Calculate, Compare, Confront

There are three C words that represent the skills needed for achieving reduction – Calculate, Compare and Confront. Calculate means developing the skills one needs in order be able to make the complex energy choices that are needed. Without such “numeracy skills,” we are easily led by green marketing programs. Compare means using these skills to know the differences between the various energy reduction or curtailment options. Recall the old saying – “If you can’t measure it you can’t manage it.” This is often one of the weak points of various movements for change – the lack of skills to evaluate options. The third member of this C trio is Confront. We need to “challenge false assumptions” whether they are called “green” or not. We must cut through the hyperbole of options and see them for what they are. This is vital for our survival as it takes time to change and going down too many false paths could be disastrous.

Community or Consumerism

I have described the analytical side of Plan C; there is also the cultural side best described by the term “Community.” This is, essentially, the opposite of Consumerism. Consumerism is concerned with the acquisition of material goods in a competitive manner while community is concerned with the acquisition of positive relationships in a cooperative manner. Community also means Caring – both for the present inhabitants of the planet as well as future ones. It implies a right sharing of world resources. At its core is the principle of Cooperation while the core of consumerism is competition. Community’s scientific face is “social capital,” a more formal sociological definition, which includes the study of the value of relationships as contrasted to consumer goods.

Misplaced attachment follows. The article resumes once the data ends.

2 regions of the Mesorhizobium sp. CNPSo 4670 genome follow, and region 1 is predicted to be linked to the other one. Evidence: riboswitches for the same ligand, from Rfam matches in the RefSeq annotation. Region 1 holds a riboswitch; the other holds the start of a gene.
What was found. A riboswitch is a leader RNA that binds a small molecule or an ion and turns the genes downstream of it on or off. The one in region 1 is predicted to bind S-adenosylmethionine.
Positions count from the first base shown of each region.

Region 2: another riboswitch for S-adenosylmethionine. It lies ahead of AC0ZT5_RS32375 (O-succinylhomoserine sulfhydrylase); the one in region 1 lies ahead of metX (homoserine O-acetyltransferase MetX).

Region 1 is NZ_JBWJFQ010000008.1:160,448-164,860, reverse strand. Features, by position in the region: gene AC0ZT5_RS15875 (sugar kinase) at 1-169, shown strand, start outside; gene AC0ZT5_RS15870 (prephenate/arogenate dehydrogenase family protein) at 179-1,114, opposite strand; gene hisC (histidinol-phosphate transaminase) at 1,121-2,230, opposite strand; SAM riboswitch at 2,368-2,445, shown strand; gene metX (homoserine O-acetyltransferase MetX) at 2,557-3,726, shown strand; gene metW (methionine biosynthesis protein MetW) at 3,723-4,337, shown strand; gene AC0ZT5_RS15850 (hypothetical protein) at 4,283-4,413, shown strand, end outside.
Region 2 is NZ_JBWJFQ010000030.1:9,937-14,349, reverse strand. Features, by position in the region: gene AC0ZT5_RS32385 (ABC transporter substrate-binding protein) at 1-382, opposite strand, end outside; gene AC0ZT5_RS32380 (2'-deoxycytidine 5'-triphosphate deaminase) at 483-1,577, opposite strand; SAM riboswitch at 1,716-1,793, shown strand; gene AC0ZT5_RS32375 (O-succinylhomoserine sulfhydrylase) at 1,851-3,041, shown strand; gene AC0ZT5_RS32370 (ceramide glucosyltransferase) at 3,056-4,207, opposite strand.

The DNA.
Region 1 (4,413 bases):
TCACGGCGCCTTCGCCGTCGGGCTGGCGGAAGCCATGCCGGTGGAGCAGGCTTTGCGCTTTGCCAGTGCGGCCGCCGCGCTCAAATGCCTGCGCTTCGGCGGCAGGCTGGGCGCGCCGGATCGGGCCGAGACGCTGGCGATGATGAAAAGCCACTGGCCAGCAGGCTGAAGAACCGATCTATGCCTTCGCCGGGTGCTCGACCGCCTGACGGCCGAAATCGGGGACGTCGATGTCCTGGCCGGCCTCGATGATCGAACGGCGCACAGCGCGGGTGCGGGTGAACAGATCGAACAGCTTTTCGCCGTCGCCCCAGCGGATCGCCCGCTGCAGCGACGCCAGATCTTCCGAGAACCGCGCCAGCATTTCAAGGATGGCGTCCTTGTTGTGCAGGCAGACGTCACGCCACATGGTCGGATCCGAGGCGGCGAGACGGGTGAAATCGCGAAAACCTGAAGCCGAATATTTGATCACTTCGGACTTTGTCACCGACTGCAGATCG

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2 responses to “Plan C

  1. The author of the piece above is right to recall the relevance of: – “If you can’t measure it you can’t manage it.”

    The author is also right to worry that: – “This is often one of the weak points of various movements for change – the lack of skills to evaluate options.”

    The author is also right to say that ‘Calculate’ and ‘Compare’ are the necessary steps to the third member of this C trio , namel to ‘Confront’.

    This has indeed been the MO for GCI with C&C over the last couple of decades.

    Recent work in this vein may be useful:

    An assessment of ‘Contraction & Concentrations’ and ‘Contraction & Convergence’ and the C&C targets and modelling behind the various rates of ‘sink-efficiency’ in the UK Government ‘Climate Act’ [2008] is here: –

    It can also be downloaded and saved as a self-executing [virus-free] file here: – [PCs only Mac on request].

    The ’50:50′ odds the UK Government gave for avoiding a temperature rise globally of more than two degrees with their emissions scenario are put in context.

    A letter dated 8th June 2010 from eminent persons sent to the UK Secretary of State for Energy and Climate Change about these matters is here: –

    Aubrey Meyer
    57 Howard Road
    LONDON E17 4SH

  2. A reply to Colin Challen’s letter has now been received from Chris Huhne.

    Mr Huhne’s letter and an evaluation of it are at this link: –